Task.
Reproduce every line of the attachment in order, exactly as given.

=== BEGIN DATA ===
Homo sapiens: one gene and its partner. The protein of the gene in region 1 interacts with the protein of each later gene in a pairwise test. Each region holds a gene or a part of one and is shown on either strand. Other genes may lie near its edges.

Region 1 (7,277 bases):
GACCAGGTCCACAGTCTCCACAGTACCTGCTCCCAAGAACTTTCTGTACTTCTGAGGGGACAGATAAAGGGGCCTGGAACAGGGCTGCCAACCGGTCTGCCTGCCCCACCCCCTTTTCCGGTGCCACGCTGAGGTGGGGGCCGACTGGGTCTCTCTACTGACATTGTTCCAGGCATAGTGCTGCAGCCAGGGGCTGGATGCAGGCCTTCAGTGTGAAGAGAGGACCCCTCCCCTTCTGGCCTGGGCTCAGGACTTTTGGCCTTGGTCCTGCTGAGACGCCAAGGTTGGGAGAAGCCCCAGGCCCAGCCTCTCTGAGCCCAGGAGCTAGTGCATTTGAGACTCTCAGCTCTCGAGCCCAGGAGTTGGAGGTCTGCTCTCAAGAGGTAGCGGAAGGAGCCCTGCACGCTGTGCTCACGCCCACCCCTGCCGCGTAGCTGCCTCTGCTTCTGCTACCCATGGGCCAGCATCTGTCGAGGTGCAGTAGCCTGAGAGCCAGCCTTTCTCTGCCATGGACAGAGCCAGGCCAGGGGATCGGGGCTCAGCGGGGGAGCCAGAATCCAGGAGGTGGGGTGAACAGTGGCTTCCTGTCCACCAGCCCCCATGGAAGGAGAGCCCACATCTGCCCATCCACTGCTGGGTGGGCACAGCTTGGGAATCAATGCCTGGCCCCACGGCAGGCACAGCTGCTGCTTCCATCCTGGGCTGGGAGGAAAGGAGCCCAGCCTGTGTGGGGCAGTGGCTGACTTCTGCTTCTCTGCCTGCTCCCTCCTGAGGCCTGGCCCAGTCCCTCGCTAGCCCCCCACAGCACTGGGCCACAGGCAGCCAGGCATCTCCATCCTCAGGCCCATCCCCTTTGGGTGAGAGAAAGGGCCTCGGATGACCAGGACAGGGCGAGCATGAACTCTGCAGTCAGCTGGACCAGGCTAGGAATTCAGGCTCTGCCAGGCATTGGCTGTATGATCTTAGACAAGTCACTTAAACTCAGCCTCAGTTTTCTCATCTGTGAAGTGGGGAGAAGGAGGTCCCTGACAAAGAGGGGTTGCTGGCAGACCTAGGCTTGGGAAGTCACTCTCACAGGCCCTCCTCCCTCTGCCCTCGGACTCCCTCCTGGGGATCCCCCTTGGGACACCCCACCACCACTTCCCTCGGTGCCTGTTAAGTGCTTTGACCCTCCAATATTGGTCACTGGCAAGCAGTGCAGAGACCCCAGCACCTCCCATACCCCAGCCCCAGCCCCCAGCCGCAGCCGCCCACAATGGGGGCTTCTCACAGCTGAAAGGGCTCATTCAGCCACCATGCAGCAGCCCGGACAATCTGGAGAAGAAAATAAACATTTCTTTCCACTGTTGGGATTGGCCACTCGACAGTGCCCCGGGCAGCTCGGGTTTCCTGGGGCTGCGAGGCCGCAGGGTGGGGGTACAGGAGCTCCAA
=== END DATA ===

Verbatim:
Homo sapiens: one gene and its partner. The protein of the gene in region 1 interacts with the protein of each later gene in a pairwise test. Each region holds a gene or a part of one and is shown on either strand. Other genes may lie near its edges.

Region 1 (7,277 bases):
GACCAGGTCCACAGTCTCCACAGTACCTGCTCCCAAGAACTTTCTGTACTTCTGAGGGGACAGATAAAGGGGCCTGGAACAGGGCTGCCAACCGGTCTGCCTGCCCCACCCCCTTTTCCGGTGCCACGCTGAGGTGGGGGCCGACTGGGTCTCTCTACTGACATTGTTCCAGGCATAGTGCTGCAGCCAGGGGCTGGATGCAGGCCTTCAGTGTGAAGAGAGGACCCCTCCCCTTCTGGCCTGGGCTCAGGACTTTTGGCCTTGGTCCTGCTGAGACGCCAAGGTTGGGAGAAGCCCCAGGCCCAGCCTCTCTGAGCCCAGGAGCTAGTGCATTTGAGACTCTCAGCTCTCGAGCCCAGGAGTTGGAGGTCTGCTCTCAAGAGGTAGCGGAAGGAGCCCTGCACGCTGTGCTCACGCCCACCCCTGCCGCGTAGCTGCCTCTGCTTCTGCTACCCATGGGCCAGCATCTGTCGAGGTGCAGTAGCCTGAGAGCCAGCCTTTCTCTGCCATGGACAGAGCCAGGCCAGGGGATCGGGGCTCAGCGGGGGAGCCAGAATCCAGGAGGTGGGGTGAACAGTGGCTTCCTGTCCACCAGCCCCCATGGAAGGAGAGCCCACATCTGCCCATCCACTGCTGGGTGGGCACAGCTTGGGAATCAATGCCTGGCCCCACGGCAGGCACAGCTGCTGCTTCCATCCTGGGCTGGGAGGAAAGGAGCCCAGCCTGTGTGGGGCAGTGGCTGACTTCTGCTTCTCTGCCTGCTCCCTCCTGAGGCCTGGCCCAGTCCCTCGCTAGCCCCCCACAGCACTGGGCCACAGGCAGCCAGGCATCTCCATCCTCAGGCCCATCCCCTTTGGGTGAGAGAAAGGGCCTCGGATGACCAGGACAGGGCGAGCATGAACTCTGCAGTCAGCTGGACCAGGCTAGGAATTCAGGCTCTGCCAGGCATTGGCTGTATGATCTTAGACAAGTCACTTAAACTCAGCCTCAGTTTTCTCATCTGTGAAGTGGGGAGAAGGAGGTCCCTGACAAAGAGGGGTTGCTGGCAGACCTAGGCTTGGGAAGTCACTCTCACAGGCCCTCCTCCCTCTGCCCTCGGACTCCCTCCTGGGGATCCCCCTTGGGACACCCCACCACCACTTCCCTCGGTGCCTGTTAAGTGCTTTGACCCTCCAATATTGGTCACTGGCAAGCAGTGCAGAGACCCCAGCACCTCCCATACCCCAGCCCCAGCCCCCAGCCGCAGCCGCCCACAATGGGGGCTTCTCACAGCTGAAAGGGCTCATTCAGCCACCATGCAGCAGCCCGGACAATCTGGAGAAGAAAATAAACATTTCTTTCCACTGTTGGGATTGGCCACTCGACAGTGCCCCGGGCAGCTCGGGTTTCCTGGGGCTGCGAGGCCGCAGGGTGGGGGTACAGGAGCTCCAA